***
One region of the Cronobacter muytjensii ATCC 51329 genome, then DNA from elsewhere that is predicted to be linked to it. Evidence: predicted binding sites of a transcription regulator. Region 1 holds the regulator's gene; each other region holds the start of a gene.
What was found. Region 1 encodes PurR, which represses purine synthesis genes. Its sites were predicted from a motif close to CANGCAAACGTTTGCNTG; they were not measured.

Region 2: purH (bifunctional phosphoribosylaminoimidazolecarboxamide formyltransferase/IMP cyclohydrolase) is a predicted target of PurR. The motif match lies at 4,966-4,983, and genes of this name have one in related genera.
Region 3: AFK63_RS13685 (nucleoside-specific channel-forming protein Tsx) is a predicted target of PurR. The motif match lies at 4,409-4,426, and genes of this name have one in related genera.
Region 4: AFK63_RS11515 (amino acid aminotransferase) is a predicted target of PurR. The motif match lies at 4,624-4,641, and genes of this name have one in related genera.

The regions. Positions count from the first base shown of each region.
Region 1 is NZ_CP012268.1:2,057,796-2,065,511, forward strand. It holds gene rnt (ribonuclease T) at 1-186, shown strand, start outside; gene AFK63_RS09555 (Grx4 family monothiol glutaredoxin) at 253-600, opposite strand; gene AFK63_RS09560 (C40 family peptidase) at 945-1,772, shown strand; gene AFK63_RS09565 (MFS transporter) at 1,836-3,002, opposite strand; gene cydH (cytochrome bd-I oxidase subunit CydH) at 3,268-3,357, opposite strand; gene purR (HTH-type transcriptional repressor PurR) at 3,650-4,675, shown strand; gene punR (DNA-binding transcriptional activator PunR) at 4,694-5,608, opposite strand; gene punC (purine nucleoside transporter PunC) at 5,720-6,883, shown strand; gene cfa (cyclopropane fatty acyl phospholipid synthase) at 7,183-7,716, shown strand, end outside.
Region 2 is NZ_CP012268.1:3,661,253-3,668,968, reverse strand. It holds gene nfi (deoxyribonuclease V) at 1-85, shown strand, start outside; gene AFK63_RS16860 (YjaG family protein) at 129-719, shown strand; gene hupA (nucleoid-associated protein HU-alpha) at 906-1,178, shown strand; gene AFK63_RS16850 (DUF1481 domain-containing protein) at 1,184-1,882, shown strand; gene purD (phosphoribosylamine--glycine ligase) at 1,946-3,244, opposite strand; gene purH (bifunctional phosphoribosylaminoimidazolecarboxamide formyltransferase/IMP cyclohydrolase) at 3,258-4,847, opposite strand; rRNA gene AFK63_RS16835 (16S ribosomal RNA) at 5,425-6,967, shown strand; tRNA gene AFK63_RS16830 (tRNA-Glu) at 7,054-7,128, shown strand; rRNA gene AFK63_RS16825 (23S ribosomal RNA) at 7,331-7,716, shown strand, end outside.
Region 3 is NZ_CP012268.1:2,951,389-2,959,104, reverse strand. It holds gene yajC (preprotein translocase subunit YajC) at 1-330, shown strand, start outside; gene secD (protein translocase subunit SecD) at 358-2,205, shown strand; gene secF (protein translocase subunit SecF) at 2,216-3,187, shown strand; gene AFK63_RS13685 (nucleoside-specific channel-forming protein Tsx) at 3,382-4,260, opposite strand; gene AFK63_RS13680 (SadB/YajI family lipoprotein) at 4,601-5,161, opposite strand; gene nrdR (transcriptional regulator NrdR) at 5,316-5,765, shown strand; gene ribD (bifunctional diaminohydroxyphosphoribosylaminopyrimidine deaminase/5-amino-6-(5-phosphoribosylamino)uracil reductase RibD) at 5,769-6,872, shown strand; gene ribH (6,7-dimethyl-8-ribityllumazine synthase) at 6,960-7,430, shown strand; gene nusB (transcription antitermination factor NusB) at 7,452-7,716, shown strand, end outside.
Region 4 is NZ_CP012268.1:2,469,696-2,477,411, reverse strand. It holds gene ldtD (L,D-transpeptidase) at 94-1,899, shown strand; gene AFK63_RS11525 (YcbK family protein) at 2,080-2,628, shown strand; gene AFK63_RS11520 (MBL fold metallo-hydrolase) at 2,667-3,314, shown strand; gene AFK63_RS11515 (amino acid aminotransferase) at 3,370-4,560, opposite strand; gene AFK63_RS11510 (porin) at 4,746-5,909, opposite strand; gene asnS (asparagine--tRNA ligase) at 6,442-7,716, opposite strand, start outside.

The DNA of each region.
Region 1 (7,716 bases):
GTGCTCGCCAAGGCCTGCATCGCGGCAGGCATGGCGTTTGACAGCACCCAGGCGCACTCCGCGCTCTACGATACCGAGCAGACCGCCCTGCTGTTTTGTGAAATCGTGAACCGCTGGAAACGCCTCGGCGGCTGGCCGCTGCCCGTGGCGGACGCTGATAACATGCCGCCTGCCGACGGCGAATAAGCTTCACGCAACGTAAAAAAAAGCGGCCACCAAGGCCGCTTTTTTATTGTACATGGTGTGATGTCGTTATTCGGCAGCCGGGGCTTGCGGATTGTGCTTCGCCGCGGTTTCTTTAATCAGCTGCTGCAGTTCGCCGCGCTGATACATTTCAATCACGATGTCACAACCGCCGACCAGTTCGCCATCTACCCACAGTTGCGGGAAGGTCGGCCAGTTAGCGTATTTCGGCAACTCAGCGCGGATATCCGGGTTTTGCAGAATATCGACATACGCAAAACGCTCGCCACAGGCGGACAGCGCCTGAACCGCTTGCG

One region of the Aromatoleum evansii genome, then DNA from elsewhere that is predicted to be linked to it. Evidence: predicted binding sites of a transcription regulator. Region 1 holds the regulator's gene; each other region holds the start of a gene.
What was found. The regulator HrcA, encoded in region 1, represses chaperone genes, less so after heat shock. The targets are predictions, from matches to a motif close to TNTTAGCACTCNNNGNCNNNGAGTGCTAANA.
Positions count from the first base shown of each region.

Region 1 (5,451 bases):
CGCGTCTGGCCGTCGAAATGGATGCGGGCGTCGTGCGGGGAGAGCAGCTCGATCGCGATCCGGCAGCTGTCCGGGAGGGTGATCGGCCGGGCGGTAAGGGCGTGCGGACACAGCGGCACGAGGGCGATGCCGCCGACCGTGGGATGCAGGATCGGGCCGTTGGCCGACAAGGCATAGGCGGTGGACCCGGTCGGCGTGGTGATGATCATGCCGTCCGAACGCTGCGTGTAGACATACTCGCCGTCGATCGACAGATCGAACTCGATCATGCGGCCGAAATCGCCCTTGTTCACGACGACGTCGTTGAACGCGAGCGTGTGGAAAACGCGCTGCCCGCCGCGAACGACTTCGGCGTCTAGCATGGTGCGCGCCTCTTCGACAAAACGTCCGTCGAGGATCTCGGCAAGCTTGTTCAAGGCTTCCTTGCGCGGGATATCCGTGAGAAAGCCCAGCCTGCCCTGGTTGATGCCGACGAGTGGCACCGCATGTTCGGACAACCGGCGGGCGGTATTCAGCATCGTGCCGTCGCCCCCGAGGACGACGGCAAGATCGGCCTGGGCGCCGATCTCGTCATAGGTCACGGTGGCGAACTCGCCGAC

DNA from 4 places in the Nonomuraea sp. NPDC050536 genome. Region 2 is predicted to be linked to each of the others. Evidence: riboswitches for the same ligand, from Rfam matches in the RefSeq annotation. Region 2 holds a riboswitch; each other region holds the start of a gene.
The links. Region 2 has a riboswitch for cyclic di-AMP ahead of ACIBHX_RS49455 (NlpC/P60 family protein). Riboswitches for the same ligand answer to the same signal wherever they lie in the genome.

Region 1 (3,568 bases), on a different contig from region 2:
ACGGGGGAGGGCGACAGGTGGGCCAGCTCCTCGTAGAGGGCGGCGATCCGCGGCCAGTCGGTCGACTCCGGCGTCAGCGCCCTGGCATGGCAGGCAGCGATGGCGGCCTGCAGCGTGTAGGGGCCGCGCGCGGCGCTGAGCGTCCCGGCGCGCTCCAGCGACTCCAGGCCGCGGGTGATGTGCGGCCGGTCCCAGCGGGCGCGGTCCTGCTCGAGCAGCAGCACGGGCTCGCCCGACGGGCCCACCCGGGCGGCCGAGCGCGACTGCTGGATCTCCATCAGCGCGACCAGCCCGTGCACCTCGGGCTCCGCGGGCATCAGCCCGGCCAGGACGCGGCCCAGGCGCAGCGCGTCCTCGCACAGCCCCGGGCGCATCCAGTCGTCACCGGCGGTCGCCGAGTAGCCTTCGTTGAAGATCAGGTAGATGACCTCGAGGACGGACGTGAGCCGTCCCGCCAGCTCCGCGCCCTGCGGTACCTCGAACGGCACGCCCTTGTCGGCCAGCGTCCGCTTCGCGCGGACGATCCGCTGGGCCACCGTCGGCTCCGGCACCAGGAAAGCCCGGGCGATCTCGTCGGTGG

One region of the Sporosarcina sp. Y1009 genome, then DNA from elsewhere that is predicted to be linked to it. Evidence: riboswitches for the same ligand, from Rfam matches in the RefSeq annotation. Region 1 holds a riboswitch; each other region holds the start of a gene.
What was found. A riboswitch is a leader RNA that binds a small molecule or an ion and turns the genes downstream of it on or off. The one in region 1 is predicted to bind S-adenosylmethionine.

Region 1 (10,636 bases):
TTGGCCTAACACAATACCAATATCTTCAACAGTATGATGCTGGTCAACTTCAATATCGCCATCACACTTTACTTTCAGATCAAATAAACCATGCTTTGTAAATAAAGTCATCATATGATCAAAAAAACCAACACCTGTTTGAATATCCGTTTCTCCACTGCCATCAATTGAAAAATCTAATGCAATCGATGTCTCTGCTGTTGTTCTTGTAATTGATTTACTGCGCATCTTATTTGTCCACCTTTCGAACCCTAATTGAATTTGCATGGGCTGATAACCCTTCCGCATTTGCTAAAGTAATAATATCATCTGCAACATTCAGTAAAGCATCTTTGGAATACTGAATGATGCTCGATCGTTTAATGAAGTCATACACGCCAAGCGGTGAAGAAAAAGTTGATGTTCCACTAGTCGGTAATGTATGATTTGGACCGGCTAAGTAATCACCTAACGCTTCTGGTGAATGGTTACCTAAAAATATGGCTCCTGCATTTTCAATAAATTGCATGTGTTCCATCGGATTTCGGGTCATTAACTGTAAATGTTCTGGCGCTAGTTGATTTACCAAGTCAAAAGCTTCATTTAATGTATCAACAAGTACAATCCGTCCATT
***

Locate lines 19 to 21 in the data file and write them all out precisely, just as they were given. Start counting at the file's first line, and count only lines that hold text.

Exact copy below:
DNA from 4 places in the Nonomuraea sp. NPDC050536 genome. Region 2 is predicted to be linked to each of the others. Evidence: riboswitches for the same ligand, from Rfam matches in the RefSeq annotation. Region 2 holds a riboswitch; each other region holds the start of a gene.
The links. Region 2 has a riboswitch for cyclic di-AMP ahead of ACIBHX_RS49455 (NlpC/P60 family protein). Riboswitches for the same ligand answer to the same signal wherever they lie in the genome.

Region 1 (3,568 bases), on a different contig from region 2: